I have just started seeing a coach (Mark from Smash the Box, who I recommend!) This has been great in getting me to see things objectively & also keeping me on track to accomplish what I want to. I took all these resources for granted when I worked for corporations, but I do think it's important to invest in yourself & your business if you want to grow.

I also recommend getting a pet if you work from home!

4. Make time for yourself & focusing on your business.

Last year I got very focussed on client work, which is of course important, but I have learnt that it's also important to make time for yourself & for focussing on your own business. Without doing so, it's easy to feel burn out & lose focus on why you are doing what you are doing.

I have started treating my own admin & business development as I would a client and am carving out time into my schedule for it.

I have also learnt that the 9-5 work day is institutionalised into my brain and I feel guilty if I am not working during these times! I have to remind myself that I am my own boss and can enjoy any down time away from the computer guilt free, although I tend to do my own admin when client work is quiet.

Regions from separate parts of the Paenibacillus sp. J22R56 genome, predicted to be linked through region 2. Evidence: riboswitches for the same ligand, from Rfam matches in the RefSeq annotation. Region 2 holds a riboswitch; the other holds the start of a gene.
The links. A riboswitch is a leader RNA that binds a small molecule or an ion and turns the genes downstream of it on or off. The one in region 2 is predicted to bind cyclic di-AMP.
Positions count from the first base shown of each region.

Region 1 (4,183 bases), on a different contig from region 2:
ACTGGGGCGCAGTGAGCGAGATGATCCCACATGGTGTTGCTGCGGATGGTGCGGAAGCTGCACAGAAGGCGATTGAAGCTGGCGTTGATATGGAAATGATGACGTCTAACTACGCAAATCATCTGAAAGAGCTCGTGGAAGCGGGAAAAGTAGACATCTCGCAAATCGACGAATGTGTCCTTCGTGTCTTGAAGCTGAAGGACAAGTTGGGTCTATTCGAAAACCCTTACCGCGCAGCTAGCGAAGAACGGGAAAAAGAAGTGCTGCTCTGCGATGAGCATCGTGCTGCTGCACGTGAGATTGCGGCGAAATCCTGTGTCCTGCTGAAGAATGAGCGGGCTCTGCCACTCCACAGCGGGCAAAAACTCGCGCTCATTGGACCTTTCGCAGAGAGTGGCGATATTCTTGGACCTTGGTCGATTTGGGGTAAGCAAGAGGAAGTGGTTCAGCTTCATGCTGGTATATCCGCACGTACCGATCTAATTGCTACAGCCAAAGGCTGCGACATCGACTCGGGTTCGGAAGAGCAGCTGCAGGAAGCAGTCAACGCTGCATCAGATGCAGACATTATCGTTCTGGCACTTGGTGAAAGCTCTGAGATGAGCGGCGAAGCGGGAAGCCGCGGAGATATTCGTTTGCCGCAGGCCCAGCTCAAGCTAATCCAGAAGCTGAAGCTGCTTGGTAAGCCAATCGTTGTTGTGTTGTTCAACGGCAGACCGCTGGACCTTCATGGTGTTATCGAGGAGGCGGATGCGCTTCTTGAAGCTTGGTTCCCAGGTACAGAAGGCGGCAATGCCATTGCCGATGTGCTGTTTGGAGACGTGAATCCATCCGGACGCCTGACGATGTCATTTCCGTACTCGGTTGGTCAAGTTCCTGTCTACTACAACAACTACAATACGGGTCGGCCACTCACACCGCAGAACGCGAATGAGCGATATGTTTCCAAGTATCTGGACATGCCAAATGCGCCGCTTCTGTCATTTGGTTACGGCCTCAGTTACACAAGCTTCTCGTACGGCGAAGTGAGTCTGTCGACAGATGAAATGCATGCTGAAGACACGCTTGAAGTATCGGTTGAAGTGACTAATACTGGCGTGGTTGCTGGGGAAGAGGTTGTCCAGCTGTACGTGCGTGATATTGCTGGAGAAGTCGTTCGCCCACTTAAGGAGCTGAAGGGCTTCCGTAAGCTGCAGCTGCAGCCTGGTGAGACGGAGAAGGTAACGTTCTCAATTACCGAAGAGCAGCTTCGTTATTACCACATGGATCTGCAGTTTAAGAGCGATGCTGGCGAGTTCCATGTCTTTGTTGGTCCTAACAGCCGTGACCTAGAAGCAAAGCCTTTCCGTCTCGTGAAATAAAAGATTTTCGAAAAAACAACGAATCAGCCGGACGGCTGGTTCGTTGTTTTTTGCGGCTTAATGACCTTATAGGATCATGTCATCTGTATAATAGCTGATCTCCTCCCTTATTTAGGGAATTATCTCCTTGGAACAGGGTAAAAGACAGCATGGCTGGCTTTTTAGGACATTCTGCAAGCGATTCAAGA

5. Bring routine/healthy rituals into your day

Aside from carving up my day up into client work/admin, I have found that the key to being self-employed & based from home is to have routine & healthy rituals. This is to avoid becoming the classic image that some people see when they imagine the home worker, of sitting around in PJ's watching 'Homes Under the Hammer'! This idea of the home worker is kind of outdated now that flexible working is so prevalent, but you will still come across people that think this is how you spend your days..!

I like to start my day early as I'm most productive in the mornings and the great thing about working from home is that there is no commute, so you can start whenever you want! I try to get out for a run a couple of times a week at lunch time. I find that this resets & motivates me to have a productive afternoon. Office workers have gotten really bad at taking lunch breaks & I think it is very important to get some air & precious headspace if you can.

6. Invest in a good set-up.

I started out working at my kitchen table, which is fine if you are working from home on the odd day, but I soon developed back ache after a couple of months. I then bought a laptop stand, keyboard and mouse and a decent office chair. These all helped, but getting a monitor and using that alongside my laptop to double screen was a game changer! So, now I am sorted (until I get my dream home office in my future country house overlooking a private lake!)

To summarise, becoming self-employed has involved both investment of time & finances in this first year, but the cons/learnings have really been worth it. I have learnt so much & am now looking forward to sharing these skills with my clients.  What could be more rewarding for a VA & small business owner? :-)

Invest in a good set-up

65 views1 comment

Recent Posts

See All

1 Comment

Mar 01, 2019

Amazing read, rather inspiring.

bottom of page